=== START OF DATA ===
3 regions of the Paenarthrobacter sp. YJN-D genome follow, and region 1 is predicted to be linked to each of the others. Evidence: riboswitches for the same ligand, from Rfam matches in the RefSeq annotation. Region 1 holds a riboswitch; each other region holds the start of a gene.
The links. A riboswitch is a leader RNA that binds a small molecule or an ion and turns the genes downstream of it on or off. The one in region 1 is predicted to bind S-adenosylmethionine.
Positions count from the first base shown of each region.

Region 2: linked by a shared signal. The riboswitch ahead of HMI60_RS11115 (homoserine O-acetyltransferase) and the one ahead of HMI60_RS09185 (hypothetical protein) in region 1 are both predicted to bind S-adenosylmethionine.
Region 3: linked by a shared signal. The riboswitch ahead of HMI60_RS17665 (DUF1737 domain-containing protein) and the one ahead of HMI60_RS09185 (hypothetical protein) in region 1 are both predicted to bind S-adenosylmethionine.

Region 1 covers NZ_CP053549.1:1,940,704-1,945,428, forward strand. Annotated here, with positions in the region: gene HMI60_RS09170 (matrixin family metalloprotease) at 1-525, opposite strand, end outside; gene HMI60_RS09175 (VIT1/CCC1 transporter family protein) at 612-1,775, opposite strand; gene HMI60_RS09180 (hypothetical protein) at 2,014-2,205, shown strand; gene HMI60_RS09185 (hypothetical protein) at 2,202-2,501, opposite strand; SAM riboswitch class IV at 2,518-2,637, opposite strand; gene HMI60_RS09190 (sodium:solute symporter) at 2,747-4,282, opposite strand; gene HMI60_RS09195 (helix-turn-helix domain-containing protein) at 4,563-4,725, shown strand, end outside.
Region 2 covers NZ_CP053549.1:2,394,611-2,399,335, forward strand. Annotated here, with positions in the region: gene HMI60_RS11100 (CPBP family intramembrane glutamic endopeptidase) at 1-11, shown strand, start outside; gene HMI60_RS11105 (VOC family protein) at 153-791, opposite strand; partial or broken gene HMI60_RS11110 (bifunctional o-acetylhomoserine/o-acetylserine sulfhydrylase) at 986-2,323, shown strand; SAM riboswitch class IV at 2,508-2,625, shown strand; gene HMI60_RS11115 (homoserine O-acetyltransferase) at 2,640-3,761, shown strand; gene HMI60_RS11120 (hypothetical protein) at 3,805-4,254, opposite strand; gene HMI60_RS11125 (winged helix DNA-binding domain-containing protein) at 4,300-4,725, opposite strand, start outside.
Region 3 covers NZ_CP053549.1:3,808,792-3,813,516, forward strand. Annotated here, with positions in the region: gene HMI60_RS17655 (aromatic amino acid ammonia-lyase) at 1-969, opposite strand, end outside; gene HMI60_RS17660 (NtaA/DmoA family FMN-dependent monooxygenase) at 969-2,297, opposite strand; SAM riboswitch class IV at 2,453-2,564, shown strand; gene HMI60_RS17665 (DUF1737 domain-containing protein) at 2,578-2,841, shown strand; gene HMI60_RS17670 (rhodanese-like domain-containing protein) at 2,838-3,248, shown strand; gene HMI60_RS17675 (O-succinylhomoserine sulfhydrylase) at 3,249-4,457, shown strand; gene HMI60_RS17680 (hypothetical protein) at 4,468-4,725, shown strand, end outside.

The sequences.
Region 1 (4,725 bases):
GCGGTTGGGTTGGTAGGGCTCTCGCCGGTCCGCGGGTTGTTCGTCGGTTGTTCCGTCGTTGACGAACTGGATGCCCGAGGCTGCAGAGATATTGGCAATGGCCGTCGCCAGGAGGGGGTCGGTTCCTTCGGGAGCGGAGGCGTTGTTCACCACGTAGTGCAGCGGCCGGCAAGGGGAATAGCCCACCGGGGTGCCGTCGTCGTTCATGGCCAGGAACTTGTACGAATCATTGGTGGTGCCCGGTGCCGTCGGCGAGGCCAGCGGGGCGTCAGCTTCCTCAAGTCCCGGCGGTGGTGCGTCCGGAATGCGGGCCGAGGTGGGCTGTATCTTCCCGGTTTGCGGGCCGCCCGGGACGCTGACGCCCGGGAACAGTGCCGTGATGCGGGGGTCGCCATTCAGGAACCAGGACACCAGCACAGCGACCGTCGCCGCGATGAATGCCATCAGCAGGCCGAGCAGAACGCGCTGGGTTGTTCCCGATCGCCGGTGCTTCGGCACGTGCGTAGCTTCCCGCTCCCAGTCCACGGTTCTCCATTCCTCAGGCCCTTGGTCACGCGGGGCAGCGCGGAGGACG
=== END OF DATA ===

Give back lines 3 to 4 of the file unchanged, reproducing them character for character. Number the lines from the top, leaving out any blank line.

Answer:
Positions count from the first base shown of each region.

Region 2: linked by a shared signal. The riboswitch ahead of HMI60_RS11115 (homoserine O-acetyltransferase) and the one ahead of HMI60_RS09185 (hypothetical protein) in region 1 are both predicted to bind S-adenosylmethionine.